Other Recent Studies of PDT as Root Canal Therapy
In another recent study, dental scientists at the University of Freiburg-Medical Center in Freiburg, Germany, analyzed 270 extracted teeth with one root canal, all of which were infected with E. faecalis. PDT alone achieved a reduction in E. faecalis counts by about 93%, and achieved a virtually perfect success rate of 99.9% when combined with standard NaOCl irrigation.
The researchers concluded that the therapeutic impact was optimized by combining PDT with standard irrigation methods. Also, more than 99% of E. faecalis microbes were killed using PDT with the modified photosensitizers and ultrasonic activation, as reported online ahead-of-print in the 19 February 2015 issue of Photodiagnosis and Photodynamic Therapy.
A third recent study was performed at the Teerthanker Mahaveer Dental College and Research Centre in Uttar Pradesh, India. As with the previous studies, the investigators analyzed freshly extracted teeth and observed a marked reduction in microbial growth after the use of PDT.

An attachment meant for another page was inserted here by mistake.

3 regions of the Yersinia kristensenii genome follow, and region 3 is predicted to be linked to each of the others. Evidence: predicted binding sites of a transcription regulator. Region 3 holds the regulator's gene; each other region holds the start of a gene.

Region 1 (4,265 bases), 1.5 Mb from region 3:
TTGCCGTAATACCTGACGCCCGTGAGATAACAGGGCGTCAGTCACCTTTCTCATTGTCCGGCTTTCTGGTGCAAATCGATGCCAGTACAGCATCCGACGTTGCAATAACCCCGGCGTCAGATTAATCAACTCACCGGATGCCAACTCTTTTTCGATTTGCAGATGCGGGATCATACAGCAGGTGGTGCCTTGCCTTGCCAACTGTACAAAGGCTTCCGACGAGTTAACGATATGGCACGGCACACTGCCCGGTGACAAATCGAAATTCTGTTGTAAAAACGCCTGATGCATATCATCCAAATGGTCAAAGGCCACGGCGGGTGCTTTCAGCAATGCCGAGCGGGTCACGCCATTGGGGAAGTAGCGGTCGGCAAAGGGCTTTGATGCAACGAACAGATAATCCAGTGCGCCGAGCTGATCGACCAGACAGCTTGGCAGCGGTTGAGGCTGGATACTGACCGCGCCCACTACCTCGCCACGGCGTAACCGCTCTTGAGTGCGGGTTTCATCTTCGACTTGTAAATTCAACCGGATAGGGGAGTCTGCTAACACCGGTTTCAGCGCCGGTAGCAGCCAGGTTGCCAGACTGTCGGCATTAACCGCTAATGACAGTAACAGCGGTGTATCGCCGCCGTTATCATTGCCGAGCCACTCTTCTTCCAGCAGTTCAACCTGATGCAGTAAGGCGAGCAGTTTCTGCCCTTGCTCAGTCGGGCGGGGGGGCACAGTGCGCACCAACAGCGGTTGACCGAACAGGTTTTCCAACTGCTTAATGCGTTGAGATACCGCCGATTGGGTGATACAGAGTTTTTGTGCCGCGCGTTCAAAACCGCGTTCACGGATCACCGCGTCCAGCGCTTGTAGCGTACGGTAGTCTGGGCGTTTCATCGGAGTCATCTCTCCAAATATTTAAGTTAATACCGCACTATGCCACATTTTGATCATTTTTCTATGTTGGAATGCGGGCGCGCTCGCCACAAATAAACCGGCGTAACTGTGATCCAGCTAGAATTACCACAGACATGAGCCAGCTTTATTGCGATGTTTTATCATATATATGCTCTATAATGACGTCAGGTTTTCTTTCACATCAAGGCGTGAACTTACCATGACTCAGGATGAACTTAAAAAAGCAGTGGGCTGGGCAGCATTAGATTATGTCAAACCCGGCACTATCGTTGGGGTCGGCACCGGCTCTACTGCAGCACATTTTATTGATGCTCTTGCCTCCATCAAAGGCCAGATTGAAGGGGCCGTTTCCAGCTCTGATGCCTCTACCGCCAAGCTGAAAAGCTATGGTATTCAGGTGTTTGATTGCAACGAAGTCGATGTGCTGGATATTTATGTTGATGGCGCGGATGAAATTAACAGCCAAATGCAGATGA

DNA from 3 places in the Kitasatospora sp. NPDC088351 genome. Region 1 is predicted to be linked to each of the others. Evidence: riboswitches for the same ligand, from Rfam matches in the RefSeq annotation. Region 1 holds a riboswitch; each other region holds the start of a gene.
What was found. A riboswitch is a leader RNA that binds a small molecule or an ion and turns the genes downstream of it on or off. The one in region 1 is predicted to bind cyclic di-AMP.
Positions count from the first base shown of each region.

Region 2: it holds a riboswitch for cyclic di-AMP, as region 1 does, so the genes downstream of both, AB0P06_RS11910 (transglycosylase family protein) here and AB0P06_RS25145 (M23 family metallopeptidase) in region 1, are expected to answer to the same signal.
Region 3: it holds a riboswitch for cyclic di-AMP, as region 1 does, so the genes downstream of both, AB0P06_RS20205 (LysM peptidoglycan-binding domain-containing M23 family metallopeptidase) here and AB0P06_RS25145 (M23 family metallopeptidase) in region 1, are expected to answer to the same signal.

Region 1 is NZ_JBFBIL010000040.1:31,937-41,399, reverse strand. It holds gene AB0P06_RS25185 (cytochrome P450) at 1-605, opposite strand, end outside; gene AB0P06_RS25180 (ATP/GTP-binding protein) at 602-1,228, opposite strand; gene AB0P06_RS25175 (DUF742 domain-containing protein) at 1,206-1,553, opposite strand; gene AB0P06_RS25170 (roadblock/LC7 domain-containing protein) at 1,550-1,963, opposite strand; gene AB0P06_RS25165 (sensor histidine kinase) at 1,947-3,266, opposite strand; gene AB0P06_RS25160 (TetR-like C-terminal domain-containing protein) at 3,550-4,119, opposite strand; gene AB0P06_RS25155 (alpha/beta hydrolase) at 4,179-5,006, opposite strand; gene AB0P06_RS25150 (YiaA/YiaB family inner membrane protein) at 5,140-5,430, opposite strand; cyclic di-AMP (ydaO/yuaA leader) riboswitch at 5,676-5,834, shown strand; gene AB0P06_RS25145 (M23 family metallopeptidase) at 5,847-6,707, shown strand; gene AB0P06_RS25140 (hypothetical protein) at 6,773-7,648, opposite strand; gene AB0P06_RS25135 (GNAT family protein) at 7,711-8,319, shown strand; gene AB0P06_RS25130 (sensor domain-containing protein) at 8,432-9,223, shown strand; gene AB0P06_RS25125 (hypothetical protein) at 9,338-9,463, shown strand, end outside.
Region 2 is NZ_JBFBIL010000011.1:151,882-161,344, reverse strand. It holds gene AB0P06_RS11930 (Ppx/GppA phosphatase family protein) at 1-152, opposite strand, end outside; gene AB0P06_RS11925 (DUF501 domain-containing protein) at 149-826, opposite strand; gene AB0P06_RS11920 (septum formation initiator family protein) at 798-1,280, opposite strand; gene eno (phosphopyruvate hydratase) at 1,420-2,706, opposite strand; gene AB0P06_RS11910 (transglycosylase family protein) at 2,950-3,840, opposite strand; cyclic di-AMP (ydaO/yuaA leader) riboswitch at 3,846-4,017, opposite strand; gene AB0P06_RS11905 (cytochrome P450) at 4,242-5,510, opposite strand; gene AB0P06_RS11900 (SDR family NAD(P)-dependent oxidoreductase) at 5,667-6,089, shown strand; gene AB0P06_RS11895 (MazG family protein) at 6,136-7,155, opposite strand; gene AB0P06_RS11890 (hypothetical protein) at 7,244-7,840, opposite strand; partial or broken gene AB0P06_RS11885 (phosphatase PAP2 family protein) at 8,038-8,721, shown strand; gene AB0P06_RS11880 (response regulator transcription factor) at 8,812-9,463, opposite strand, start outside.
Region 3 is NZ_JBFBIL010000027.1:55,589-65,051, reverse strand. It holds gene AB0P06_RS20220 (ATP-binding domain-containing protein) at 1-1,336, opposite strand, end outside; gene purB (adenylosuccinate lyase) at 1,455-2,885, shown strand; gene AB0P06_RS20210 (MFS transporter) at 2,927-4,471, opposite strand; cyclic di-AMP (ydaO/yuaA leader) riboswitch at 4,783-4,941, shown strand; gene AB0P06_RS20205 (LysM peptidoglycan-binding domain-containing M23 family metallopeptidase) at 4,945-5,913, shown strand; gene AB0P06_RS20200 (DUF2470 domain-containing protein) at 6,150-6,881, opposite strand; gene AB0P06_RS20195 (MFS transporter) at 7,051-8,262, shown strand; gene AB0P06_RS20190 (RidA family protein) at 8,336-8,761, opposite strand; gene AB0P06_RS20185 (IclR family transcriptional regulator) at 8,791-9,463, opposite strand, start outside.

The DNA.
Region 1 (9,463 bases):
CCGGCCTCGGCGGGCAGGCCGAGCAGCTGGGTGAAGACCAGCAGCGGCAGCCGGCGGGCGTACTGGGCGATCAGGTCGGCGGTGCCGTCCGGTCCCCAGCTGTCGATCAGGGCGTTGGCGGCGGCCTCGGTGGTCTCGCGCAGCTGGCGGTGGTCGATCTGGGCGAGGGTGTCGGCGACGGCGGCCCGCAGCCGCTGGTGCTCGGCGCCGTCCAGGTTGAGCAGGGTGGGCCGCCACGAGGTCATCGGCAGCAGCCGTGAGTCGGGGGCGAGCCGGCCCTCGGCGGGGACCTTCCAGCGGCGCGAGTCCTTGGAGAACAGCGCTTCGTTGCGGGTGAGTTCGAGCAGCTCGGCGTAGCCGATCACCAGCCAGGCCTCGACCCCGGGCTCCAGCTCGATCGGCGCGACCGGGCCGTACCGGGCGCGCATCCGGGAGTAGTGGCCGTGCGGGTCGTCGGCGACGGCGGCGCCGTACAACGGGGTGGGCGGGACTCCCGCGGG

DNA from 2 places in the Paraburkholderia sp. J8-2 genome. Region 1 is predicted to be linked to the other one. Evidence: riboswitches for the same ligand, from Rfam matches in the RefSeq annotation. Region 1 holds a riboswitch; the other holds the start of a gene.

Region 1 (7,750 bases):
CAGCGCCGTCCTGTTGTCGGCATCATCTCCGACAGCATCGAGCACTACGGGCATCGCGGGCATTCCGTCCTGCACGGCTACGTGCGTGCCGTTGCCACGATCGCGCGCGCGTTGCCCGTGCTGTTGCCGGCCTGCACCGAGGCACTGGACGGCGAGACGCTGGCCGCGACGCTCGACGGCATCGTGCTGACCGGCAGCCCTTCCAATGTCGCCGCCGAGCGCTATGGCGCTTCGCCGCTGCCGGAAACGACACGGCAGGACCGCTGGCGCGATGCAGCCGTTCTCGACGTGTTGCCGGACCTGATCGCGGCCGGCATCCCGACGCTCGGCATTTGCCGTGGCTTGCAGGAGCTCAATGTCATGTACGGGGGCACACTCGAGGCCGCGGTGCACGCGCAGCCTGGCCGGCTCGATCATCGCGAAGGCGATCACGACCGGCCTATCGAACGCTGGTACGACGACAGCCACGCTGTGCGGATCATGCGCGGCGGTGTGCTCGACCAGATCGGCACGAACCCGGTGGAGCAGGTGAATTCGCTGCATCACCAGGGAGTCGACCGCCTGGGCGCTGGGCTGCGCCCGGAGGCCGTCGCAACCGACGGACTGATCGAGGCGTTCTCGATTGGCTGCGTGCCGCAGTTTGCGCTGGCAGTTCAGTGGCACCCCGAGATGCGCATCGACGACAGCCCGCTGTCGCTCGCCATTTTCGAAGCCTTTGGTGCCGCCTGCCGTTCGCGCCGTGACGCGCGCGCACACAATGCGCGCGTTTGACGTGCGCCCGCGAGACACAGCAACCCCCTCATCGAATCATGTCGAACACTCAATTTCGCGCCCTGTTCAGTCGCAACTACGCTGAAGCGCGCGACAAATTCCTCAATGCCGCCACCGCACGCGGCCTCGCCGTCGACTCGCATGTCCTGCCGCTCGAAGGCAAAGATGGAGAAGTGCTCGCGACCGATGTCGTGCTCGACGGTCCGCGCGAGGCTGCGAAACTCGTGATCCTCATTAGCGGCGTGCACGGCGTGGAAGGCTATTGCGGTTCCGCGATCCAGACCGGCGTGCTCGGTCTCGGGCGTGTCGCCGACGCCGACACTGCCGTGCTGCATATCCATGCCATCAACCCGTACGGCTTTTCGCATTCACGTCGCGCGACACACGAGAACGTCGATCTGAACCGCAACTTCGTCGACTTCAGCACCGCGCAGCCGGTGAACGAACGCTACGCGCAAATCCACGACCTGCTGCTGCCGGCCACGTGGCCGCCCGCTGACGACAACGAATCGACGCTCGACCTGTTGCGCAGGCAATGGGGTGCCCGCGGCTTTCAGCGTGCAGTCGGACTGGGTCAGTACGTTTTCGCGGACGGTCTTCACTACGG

The Uttar Pradesh research team concluded that PDT can be effectively used during root canal therapy, especially if combined with conventional disinfection methods for sterilizing the root canals, as reported in the November 2014 Journal of Clinical and Diagnostic Research.
Collectively, these findings seem to suggest that PDT could help “seal the deal” in terms of knocking out microbes that might otherwise survive the standard treatment methods. It’s important to mention that PDT is able to kill microbes that would be resistant to antibiotics. (READ MORE about this unique benefit in other Discoveries articles on periodontitis, the main impetus for root canal therapy.)
Why Not Just Use Laser Therapy Alone?
Some skeptics may ask whether laser therapy alone could do the trick, and this of course prompts the question: What about comparing PDT to laser therapy alone? If PDT is more powerful than laser, it would mean that the photosensitizer is the critical difference.